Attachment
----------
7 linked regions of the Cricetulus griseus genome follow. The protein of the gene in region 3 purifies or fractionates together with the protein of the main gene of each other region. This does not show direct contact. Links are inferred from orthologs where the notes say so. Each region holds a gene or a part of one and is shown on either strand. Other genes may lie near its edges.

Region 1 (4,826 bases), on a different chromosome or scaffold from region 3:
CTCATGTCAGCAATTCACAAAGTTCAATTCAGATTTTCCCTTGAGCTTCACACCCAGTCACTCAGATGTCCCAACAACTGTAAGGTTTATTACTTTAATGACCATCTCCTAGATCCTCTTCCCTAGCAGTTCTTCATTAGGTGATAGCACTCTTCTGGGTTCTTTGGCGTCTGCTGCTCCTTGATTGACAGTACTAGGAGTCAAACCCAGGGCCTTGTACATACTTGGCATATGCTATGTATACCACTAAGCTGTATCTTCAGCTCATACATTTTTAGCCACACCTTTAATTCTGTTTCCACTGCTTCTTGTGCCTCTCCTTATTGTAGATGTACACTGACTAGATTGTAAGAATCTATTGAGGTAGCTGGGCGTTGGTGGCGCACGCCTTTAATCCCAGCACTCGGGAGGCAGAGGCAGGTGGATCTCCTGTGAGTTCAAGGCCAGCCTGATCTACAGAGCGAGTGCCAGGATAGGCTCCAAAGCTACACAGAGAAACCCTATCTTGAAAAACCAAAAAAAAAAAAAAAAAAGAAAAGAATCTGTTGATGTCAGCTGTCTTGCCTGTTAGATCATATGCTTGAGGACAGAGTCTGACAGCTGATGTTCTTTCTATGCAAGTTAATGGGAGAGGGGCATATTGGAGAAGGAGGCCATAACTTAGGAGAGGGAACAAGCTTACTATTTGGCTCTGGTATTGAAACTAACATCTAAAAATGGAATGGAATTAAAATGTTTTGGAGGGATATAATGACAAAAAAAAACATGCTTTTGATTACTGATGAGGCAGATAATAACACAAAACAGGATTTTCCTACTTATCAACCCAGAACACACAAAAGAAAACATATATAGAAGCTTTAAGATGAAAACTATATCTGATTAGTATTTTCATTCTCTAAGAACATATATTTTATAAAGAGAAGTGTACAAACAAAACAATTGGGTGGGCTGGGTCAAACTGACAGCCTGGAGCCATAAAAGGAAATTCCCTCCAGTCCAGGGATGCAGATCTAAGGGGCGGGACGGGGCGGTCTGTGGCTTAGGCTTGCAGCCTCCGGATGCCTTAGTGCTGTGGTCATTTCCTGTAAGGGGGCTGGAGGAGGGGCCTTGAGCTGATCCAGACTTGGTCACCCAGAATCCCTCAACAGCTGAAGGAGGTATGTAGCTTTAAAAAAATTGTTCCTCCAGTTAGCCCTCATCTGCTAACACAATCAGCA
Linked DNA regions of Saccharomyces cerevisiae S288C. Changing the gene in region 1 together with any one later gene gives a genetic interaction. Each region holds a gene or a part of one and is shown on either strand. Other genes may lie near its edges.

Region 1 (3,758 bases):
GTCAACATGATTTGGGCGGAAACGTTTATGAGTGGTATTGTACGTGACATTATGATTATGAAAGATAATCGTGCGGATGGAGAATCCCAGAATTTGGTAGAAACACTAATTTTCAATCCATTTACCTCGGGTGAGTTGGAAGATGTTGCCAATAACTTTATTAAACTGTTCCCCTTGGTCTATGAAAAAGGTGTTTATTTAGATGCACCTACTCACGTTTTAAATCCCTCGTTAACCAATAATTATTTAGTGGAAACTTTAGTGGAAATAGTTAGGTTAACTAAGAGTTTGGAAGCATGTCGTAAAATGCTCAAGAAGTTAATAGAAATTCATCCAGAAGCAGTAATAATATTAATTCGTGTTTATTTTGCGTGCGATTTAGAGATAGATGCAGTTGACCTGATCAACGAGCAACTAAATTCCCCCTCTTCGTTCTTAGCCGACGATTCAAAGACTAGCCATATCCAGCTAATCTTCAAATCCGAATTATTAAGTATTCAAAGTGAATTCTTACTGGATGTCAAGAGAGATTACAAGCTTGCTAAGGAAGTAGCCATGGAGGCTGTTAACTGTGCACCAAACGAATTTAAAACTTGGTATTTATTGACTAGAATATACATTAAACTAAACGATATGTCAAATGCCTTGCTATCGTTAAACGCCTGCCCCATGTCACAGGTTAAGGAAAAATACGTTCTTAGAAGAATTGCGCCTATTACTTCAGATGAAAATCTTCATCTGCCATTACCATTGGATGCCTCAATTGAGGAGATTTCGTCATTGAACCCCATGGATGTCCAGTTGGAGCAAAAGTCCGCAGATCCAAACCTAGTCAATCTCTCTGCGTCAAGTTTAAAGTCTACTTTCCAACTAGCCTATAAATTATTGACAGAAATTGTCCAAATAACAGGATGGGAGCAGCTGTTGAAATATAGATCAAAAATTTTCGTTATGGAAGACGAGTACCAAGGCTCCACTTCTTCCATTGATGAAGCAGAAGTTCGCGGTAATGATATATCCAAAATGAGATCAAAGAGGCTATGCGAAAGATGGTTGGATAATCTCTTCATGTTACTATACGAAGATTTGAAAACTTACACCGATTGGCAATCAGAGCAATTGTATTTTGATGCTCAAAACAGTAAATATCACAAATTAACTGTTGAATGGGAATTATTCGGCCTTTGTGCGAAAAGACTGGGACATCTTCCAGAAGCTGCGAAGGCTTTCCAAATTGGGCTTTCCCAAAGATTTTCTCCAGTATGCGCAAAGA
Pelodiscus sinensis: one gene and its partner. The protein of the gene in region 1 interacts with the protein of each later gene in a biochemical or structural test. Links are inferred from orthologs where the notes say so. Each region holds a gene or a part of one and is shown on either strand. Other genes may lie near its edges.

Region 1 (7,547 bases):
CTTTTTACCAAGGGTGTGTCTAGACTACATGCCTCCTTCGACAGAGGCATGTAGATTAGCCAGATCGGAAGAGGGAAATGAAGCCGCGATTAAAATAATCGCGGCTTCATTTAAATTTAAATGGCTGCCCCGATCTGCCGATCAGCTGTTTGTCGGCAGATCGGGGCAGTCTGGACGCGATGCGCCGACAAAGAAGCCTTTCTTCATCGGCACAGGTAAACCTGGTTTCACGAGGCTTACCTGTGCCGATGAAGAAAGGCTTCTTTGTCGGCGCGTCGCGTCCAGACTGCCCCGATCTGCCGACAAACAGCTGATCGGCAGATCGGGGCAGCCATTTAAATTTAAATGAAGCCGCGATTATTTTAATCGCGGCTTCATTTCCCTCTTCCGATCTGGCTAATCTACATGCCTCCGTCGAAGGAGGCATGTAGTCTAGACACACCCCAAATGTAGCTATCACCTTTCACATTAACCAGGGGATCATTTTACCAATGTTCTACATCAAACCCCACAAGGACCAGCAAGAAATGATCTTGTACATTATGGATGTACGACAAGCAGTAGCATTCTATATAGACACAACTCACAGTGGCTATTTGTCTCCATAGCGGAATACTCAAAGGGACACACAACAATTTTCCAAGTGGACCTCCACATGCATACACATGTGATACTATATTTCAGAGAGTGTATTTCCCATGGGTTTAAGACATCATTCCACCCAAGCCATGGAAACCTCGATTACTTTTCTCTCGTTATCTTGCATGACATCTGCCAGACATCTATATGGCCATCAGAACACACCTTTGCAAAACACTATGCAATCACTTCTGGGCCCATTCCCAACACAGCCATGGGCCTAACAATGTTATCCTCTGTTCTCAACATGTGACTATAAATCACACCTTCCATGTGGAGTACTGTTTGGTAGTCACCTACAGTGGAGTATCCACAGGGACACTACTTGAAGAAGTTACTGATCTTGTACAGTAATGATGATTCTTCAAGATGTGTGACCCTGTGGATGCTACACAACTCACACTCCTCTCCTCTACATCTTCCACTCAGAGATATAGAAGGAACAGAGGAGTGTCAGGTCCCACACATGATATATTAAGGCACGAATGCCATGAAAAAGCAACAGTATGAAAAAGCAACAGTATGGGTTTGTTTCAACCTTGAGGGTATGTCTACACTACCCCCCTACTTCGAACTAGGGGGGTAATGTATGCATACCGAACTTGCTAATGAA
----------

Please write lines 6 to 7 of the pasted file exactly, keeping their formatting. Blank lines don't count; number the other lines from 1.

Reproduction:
GTCAACATGATTTGGGCGGAAACGTTTATGAGTGGTATTGTACGTGACATTATGATTATGAAAGATAATCGTGCGGATGGAGAATCCCAGAATTTGGTAGAAACACTAATTTTCAATCCATTTACCTCGGGTGAGTTGGAAGATGTTGCCAATAACTTTATTAAACTGTTCCCCTTGGTCTATGAAAAAGGTGTTTATTTAGATGCACCTACTCACGTTTTAAATCCCTCGTTAACCAATAATTATTTAGTGGAAACTTTAGTGGAAATAGTTAGGTTAACTAAGAGTTTGGAAGCATGTCGTAAAATGCTCAAGAAGTTAATAGAAATTCATCCAGAAGCAGTAATAATATTAATTCGTGTTTATTTTGCGTGCGATTTAGAGATAGATGCAGTTGACCTGATCAACGAGCAACTAAATTCCCCCTCTTCGTTCTTAGCCGACGATTCAAAGACTAGCCATATCCAGCTAATCTTCAAATCCGAATTATTAAGTATTCAAAGTGAATTCTTACTGGATGTCAAGAGAGATTACAAGCTTGCTAAGGAAGTAGCCATGGAGGCTGTTAACTGTGCACCAAACGAATTTAAAACTTGGTATTTATTGACTAGAATATACATTAAACTAAACGATATGTCAAATGCCTTGCTATCGTTAAACGCCTGCCCCATGTCACAGGTTAAGGAAAAATACGTTCTTAGAAGAATTGCGCCTATTACTTCAGATGAAAATCTTCATCTGCCATTACCATTGGATGCCTCAATTGAGGAGATTTCGTCATTGAACCCCATGGATGTCCAGTTGGAGCAAAAGTCCGCAGATCCAAACCTAGTCAATCTCTCTGCGTCAAGTTTAAAGTCTACTTTCCAACTAGCCTATAAATTATTGACAGAAATTGTCCAAATAACAGGATGGGAGCAGCTGTTGAAATATAGATCAAAAATTTTCGTTATGGAAGACGAGTACCAAGGCTCCACTTCTTCCATTGATGAAGCAGAAGTTCGCGGTAATGATATATCCAAAATGAGATCAAAGAGGCTATGCGAAAGATGGTTGGATAATCTCTTCATGTTACTATACGAAGATTTGAAAACTTACACCGATTGGCAATCAGAGCAATTGTATTTTGATGCTCAAAACAGTAAATATCACAAATTAACTGTTGAATGGGAATTATTCGGCCTTTGTGCGAAAAGACTGGGACATCTTCCAGAAGCTGCGAAGGCTTTCCAAATTGGGCTTTCCCAAAGATTTTCTCCAGTATGCGCAAAGA
Pelodiscus sinensis: one gene and its partner. The protein of the gene in region 1 interacts with the protein of each later gene in a biochemical or structural test. Links are inferred from orthologs where the notes say so. Each region holds a gene or a part of one and is shown on either strand. Other genes may lie near its edges.